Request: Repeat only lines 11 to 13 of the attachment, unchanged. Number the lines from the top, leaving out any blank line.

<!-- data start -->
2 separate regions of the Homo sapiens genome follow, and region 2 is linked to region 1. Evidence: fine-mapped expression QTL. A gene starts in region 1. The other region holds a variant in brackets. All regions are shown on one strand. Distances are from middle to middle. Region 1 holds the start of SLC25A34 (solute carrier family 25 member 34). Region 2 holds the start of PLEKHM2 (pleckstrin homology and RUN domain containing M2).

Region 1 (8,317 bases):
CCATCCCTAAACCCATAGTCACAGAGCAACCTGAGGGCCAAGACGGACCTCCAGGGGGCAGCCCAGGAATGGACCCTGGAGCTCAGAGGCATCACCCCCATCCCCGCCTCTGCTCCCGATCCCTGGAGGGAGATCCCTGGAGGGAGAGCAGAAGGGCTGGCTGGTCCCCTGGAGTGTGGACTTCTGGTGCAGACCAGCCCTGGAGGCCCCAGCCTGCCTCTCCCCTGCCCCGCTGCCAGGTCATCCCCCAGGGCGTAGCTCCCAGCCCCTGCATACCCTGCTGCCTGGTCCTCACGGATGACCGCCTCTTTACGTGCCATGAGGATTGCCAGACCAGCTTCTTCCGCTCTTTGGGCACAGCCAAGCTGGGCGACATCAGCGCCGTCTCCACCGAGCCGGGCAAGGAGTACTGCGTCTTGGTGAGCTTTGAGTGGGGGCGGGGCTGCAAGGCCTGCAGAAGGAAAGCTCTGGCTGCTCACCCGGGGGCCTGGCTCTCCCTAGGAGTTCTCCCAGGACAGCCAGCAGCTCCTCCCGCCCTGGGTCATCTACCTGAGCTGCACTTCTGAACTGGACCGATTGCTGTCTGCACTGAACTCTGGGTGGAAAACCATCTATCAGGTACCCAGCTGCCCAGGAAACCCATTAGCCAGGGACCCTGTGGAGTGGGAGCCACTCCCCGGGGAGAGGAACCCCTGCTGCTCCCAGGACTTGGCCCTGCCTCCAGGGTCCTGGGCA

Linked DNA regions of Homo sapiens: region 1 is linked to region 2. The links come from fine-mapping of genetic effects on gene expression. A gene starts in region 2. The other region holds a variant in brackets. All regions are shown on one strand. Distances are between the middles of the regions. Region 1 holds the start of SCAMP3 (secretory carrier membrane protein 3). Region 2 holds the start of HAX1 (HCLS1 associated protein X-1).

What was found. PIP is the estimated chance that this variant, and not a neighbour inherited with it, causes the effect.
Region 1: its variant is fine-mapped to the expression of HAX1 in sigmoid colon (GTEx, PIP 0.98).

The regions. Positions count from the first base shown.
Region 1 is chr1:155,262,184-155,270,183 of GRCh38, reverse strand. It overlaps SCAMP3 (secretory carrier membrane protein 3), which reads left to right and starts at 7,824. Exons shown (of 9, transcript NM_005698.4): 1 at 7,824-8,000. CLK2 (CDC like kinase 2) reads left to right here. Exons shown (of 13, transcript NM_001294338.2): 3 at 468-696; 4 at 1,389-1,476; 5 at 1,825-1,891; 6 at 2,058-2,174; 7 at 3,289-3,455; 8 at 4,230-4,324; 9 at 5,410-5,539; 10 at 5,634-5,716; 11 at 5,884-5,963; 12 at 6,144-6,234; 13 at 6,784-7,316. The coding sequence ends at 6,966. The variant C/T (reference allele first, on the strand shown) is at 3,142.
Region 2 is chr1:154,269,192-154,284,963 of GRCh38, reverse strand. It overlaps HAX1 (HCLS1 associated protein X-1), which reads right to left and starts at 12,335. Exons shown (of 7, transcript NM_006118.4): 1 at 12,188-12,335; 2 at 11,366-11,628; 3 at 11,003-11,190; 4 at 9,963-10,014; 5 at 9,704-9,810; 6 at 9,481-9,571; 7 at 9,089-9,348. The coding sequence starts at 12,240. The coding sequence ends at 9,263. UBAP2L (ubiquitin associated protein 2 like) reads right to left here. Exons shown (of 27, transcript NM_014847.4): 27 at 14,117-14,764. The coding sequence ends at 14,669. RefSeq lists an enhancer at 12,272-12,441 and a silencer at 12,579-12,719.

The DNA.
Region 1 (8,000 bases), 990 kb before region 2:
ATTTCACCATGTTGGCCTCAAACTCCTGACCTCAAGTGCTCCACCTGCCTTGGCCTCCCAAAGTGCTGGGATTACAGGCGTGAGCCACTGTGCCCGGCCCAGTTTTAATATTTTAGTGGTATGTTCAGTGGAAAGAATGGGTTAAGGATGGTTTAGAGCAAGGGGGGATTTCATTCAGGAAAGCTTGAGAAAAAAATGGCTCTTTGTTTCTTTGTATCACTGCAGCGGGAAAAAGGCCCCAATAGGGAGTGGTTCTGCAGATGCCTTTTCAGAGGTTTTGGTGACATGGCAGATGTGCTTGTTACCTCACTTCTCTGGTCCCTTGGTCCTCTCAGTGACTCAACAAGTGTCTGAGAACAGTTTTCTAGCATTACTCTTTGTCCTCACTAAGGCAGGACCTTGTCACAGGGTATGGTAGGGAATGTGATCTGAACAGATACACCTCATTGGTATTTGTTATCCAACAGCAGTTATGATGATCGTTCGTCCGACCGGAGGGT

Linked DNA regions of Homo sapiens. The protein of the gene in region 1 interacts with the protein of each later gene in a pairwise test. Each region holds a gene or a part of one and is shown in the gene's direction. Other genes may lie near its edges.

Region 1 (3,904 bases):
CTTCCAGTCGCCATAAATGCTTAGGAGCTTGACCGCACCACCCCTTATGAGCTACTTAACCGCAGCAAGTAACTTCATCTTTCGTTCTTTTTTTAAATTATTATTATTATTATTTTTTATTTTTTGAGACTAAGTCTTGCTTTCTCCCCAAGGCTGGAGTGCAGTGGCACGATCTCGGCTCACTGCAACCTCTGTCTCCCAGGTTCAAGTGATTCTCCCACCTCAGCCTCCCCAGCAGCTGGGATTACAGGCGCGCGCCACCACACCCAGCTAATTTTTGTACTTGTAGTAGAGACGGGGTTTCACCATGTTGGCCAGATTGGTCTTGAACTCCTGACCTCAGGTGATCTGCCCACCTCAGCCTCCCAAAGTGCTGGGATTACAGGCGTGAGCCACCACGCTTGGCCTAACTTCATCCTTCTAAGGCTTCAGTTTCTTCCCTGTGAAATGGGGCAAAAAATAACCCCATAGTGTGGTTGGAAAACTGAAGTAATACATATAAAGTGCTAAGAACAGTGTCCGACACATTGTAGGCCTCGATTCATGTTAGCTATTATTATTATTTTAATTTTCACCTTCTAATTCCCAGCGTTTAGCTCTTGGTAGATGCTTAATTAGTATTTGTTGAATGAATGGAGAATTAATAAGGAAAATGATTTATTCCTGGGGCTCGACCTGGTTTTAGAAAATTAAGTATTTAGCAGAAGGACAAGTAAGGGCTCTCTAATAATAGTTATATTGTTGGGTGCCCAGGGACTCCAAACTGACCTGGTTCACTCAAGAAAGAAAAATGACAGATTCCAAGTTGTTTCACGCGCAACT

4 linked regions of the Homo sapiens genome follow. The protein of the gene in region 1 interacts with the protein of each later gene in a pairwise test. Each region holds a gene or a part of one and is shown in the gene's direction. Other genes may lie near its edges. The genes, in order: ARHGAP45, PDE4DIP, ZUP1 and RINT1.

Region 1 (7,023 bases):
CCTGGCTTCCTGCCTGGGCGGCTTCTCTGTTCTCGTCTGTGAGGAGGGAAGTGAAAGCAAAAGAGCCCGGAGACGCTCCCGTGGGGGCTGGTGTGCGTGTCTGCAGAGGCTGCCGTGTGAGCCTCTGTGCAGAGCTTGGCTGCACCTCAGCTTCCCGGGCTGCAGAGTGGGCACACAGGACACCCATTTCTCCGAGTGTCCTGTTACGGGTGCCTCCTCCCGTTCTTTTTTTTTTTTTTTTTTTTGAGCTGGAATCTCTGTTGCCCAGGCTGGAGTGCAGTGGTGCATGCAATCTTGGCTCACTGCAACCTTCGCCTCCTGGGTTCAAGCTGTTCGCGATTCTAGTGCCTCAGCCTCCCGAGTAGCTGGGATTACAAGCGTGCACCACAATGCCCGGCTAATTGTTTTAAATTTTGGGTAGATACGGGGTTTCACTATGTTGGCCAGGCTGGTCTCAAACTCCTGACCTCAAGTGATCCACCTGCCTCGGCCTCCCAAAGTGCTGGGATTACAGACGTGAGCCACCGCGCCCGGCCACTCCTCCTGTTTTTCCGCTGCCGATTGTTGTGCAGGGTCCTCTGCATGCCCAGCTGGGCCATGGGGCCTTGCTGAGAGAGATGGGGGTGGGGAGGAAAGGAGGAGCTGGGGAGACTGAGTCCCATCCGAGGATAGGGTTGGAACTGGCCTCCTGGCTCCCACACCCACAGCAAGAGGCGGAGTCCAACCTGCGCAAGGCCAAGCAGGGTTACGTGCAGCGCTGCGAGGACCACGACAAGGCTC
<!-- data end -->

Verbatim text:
Region 1 (8,000 bases), 990 kb before region 2:
ATTTCACCATGTTGGCCTCAAACTCCTGACCTCAAGTGCTCCACCTGCCTTGGCCTCCCAAAGTGCTGGGATTACAGGCGTGAGCCACTGTGCCCGGCCCAGTTTTAATATTTTAGTGGTATGTTCAGTGGAAAGAATGGGTTAAGGATGGTTTAGAGCAAGGGGGGATTTCATTCAGGAAAGCTTGAGAAAAAAATGGCTCTTTGTTTCTTTGTATCACTGCAGCGGGAAAAAGGCCCCAATAGGGAGTGGTTCTGCAGATGCCTTTTCAGAGGTTTTGGTGACATGGCAGATGTGCTTGTTACCTCACTTCTCTGGTCCCTTGGTCCTCTCAGTGACTCAACAAGTGTCTGAGAACAGTTTTCTAGCATTACTCTTTGTCCTCACTAAGGCAGGACCTTGTCACAGGGTATGGTAGGGAATGTGATCTGAACAGATACACCTCATTGGTATTTGTTATCCAACAGCAGTTATGATGATCGTTCGTCCGACCGGAGGGT

Linked DNA regions of Homo sapiens. The protein of the gene in region 1 interacts with the protein of each later gene in a pairwise test. Each region holds a gene or a part of one and is shown in the gene's direction. Other genes may lie near its edges.